How to Wake Up and Feel Awesome

You have to be very careful what kind of stuff you choose to engage with in the early morning. As soon as you wake up, the mind is very impressionable, and what you choose to look at sticks with you throughout the day.

I am not saying that getting up and looking at the phone immediately will influence you to have a bad day, only that if you are going to do it, be careful what you are looking at, the kind of news and information you are ingesting, because I am almost certain that it can turn what would have been a good mood into a not very good mood.

The thing about waking up is it’s a chance to start anew. You go to bed, it’s like the mind wipes away everything that happened yesterday. I know it really does not, and much of what occurred before still remains, somewhere deep inside one’s consciousness, but there is this sort of hard reset that happens during the night, when the body and mind are asleep.

When you wake, your energy is hopefully replenished, and the mind and body can start all over again. Of course, if you do not sleep well, the energy stores do not get replenished fully, or if they do, it’s with energy that isn’t as useful to you. Maybe you are rested but still tired, awake but sort of still asleep.

And yet, there is so much to be gained from waking up purposefully, with a clear mind, a mind that you keep clear, until the very moment you are forced to fill it with something, forced to engage. Those things are stimuli, and until you interact with something that shocks the mind into action, forces you to make a decision or react or to really think, it’s better to let the mind stay at rest, to not have it react.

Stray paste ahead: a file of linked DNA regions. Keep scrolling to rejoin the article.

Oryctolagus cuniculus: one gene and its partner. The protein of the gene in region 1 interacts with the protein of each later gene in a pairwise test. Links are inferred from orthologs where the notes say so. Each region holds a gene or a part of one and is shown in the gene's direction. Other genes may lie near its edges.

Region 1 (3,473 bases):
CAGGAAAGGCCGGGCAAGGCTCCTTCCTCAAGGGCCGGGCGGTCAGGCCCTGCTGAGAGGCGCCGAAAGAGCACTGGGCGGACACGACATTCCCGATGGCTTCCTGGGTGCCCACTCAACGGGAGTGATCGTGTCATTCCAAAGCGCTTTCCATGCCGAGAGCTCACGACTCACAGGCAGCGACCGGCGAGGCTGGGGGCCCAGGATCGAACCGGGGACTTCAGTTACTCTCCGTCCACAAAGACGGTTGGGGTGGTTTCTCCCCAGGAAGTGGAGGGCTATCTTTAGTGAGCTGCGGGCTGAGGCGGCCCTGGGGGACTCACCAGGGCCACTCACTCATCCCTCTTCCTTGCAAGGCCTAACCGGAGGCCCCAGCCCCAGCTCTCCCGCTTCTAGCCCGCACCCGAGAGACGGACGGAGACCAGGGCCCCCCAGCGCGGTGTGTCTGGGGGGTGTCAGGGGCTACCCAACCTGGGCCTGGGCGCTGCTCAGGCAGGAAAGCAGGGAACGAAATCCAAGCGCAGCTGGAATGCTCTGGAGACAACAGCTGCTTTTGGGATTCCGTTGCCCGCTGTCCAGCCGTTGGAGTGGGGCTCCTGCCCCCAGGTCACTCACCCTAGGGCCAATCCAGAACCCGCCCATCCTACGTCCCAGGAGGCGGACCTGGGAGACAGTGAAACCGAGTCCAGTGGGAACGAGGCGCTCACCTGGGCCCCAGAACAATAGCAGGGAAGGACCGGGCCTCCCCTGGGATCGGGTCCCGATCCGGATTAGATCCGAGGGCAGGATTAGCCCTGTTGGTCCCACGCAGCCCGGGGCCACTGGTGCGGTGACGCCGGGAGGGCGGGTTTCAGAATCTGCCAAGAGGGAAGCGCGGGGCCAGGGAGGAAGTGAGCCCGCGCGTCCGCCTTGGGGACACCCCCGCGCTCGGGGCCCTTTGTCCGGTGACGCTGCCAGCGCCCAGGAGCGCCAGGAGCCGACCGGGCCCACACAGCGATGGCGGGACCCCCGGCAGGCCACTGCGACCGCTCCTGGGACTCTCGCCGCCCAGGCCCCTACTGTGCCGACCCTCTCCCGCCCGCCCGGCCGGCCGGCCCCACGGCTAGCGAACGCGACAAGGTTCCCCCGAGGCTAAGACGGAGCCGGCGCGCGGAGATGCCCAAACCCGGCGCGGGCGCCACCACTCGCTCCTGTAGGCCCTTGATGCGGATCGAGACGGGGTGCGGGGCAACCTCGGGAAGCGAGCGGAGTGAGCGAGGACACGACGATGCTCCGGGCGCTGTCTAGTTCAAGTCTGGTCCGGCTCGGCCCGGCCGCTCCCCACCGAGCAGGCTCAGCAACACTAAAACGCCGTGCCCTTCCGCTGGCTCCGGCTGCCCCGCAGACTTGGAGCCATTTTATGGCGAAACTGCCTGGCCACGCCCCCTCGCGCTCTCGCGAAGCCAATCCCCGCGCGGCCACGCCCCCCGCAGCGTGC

The reason for this is because throughout the day now, we encounter so much of these stimuli. Whether it’s through the phone or the computer or even standing in line for lunch, there is an all-out assault on the senses, things that jump out at you and command your attention. And each time that happens, a little bit of the brain’s energy reserve gets sucked up, utilized.

It is not entirely important, utilizing your energy in this way, because it does not really lend itself to anything productive, no real end goal so to speak — these are just the everyday stresses of being alive, and they don’t even factor in the very real things, like car notes and rent and student loans, that lurk deep in the back of people’s minds, sucking the life out of them without them even knowing it.

So, my feeling is that one should withdraw or at least limit things they engage with that do not really add anything substantial to their life. On the day to day, we are assaulted with this stuff, and avoiding it is almost a job in and of itself. But it’s important — for one’s sanity.

Because you have this beautiful mind, and it’s capable of so many beautiful things, but so much of it is occupied with nonsense that by the time you are ready to put it to good use, well after you’ve awakened, it’s already depleted of its energy, burned up in the process of thinking about stuff that is largely irrelevant and means nothing at all.

The greatest health crisis today isn’t people shooting junk in their veins, it’s people shooting garbage into their minds. They can’t focus, can’t concentrate, feel down, feel anxious. They’ve got the phone in their hand and they walk streets like ghosts, silent with their heads down, shadows of the people they used to be.

It all starts the minute you wake up. Just say no.

get in touch paulcantor@gmail.com

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Wrote for the New York Times, New York Magazine, Esquire, Rolling Stone, Vice, Fader, Vibe, XXL, MTV News, many other places.

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